Election Postponement Not In Vain – Omeri

Channels Television  
Updated March 5, 2015

Mike OmeriThe Coordinator of the National Information Centre, Mike Omeri on Thursday said that the victories recorded by the Nigerian army against the Boko Haram terrorist group was evidence that the postponement of the 2015 general elections was neither in vain nor a devious ploy by the government.

The general elections which had been slated for February 14 and 28 were postponed for security reasons and to buy time for the Nigerian army to sweep out Boko Haram insurgents in the north eastern region of the country.

While giving updates on security operations on Sunrise Daily, Omeri noted that there was increased collaboration and vigilance on the part of the security operatives in the fight against the insurgents.

Commenting on the postponement of the general elections, Mr Omeri noted that it was necessary to give the security agents time to restore peace in troubled areas.

“From the information coming from the North East, it is evident that successes are being recorded,” Omeri noted, adding that there were evidences that the request to postpone the general elections was not in vain and neither was it a ploy as alleged by the opposition.

Asked about the efforts at rescuing the Chibok school girls, who were abducted by members of the Boko Haram sect on April 14, 2014, Omeri said “operations are still ongoing” to free as many that were taken forcefully, including the girls.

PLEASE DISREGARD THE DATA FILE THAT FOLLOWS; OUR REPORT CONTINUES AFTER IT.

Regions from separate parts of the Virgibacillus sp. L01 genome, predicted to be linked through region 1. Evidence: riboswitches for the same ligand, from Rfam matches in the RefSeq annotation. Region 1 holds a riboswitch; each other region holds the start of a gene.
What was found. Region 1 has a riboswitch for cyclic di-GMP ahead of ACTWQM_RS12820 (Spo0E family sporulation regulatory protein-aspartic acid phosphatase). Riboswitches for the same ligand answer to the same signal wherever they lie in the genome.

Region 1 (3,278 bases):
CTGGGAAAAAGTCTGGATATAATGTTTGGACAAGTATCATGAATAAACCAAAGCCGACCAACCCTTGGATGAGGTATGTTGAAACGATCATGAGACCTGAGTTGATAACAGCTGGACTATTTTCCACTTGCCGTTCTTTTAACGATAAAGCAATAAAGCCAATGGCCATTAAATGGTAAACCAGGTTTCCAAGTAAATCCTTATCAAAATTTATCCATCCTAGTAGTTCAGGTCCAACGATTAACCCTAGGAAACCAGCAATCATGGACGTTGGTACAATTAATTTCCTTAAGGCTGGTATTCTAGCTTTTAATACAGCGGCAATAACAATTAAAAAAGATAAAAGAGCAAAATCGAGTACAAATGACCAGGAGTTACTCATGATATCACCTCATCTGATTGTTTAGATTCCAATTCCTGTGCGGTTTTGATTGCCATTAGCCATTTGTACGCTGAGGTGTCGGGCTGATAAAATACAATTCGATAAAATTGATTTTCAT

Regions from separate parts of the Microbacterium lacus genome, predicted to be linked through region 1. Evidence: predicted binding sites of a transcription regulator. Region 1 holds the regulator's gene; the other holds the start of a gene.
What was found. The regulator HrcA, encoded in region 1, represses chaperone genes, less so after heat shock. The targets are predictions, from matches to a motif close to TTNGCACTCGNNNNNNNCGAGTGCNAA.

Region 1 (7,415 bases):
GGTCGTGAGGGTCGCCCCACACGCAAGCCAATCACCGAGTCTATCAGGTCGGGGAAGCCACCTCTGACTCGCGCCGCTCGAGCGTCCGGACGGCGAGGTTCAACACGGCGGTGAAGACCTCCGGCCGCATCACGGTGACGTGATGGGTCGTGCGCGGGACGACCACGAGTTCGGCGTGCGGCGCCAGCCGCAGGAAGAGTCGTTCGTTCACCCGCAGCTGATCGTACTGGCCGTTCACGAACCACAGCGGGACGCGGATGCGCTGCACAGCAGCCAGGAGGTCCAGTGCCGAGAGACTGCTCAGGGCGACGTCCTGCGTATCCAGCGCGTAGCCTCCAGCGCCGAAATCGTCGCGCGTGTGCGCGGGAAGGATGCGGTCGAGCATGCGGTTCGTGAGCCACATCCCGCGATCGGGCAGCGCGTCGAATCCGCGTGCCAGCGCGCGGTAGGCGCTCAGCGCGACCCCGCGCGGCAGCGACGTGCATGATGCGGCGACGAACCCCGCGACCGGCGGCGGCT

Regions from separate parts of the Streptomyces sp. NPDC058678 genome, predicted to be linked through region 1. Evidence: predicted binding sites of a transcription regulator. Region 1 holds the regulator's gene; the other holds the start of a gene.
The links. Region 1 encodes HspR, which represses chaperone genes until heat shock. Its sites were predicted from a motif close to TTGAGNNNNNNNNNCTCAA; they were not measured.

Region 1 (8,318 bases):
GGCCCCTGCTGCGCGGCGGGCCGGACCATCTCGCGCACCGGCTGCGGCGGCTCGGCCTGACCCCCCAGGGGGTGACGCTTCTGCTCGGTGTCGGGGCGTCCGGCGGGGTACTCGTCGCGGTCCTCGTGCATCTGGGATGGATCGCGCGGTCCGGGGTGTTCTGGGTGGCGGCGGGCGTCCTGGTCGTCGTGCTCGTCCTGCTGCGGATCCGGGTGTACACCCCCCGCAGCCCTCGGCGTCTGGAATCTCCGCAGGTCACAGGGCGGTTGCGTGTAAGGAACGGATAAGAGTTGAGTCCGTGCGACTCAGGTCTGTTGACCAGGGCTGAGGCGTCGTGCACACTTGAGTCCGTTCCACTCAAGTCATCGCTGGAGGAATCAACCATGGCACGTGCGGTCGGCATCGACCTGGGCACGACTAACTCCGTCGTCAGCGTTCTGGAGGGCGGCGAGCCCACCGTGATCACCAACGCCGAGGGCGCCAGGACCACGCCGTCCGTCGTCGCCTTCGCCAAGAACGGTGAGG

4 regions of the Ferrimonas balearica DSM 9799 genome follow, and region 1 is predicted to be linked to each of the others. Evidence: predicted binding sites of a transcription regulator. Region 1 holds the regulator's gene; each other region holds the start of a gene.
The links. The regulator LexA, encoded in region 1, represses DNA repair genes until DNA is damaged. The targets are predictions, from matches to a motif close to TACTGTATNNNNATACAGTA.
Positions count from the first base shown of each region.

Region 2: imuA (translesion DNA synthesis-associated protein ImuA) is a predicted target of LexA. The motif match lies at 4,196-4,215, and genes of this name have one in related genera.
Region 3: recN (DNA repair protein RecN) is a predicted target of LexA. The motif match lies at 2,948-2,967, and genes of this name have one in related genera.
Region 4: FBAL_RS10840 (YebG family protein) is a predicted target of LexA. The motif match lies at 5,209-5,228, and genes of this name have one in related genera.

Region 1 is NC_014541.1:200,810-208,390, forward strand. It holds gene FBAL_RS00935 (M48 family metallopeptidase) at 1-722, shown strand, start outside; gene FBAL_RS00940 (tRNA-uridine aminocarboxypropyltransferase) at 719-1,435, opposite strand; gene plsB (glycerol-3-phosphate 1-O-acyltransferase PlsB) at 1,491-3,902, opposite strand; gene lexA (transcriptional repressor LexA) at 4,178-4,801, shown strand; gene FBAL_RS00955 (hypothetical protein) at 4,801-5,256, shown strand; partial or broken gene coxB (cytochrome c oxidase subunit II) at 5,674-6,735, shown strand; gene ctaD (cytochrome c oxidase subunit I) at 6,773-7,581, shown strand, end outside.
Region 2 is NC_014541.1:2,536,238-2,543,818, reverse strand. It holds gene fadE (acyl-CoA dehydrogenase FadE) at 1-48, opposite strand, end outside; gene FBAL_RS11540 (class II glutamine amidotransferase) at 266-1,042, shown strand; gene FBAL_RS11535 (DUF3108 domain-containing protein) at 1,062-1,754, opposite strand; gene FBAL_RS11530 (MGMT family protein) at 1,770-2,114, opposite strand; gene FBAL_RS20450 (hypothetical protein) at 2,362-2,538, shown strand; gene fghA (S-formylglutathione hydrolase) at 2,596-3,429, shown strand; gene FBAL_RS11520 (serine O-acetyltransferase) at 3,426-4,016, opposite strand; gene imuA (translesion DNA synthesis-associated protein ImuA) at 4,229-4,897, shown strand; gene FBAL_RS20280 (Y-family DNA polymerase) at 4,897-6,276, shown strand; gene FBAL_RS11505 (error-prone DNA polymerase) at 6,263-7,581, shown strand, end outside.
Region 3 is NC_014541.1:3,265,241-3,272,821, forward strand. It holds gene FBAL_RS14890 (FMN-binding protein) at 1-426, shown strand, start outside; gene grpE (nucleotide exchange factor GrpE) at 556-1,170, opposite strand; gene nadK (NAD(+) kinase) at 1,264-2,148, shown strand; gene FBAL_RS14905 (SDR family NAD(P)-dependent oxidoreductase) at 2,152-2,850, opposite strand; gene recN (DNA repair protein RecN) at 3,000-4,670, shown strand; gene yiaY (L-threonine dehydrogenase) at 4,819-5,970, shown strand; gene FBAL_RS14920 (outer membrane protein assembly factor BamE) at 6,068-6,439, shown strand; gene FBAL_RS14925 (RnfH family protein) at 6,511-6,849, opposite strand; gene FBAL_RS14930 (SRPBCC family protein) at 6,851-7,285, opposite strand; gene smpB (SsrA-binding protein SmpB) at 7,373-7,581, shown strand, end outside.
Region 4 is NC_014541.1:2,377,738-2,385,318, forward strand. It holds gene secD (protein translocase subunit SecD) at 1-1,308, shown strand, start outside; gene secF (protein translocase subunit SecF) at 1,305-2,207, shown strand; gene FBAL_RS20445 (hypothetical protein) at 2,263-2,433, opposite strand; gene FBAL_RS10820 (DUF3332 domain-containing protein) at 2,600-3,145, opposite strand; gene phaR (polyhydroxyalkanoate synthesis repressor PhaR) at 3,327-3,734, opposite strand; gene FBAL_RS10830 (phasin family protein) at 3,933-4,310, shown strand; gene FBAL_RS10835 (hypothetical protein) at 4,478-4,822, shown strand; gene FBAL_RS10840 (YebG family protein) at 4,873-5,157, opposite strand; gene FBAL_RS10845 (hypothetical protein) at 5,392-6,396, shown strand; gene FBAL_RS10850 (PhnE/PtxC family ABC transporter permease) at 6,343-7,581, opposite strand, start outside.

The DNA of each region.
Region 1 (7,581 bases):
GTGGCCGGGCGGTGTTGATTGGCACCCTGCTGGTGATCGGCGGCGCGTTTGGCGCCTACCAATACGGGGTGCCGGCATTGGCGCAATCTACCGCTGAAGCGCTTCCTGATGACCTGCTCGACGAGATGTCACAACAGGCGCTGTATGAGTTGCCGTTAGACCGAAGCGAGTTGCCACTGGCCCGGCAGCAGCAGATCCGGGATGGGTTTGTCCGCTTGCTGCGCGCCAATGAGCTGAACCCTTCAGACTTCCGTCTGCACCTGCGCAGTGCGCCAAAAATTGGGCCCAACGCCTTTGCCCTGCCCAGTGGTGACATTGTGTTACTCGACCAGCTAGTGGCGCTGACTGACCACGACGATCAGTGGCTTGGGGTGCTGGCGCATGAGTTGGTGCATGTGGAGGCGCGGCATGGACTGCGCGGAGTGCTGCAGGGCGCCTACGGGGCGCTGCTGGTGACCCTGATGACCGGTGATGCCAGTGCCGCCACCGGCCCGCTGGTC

He urged Nigerians to “please be patient”.

On comments by the Chadian President claiming to know the whereabouts of the Boko Haram leader, Abubakar Shekau and his continued resurgence despite previous claims by the Nigerian military that he had been killed, Omeri said he had no reason to doubt the military since they were the ones in the theater of action.

Asked about citizens who were forced to abandon their homes to escape Boko Haram attacks, Omeri disclosed that some internally displaced persons in some communities within the country have started returning to their various homes.

He however noted that some communities have been advised to wait for the army to give a go-ahead before moving back into their communities.

“Where peace and stability is established, people have started coming back. Where they still need to undertake mop up operations and give necessary security advice, citizens are advised to wait and operate within the advice that would be given by the military and other appropriate authorities”.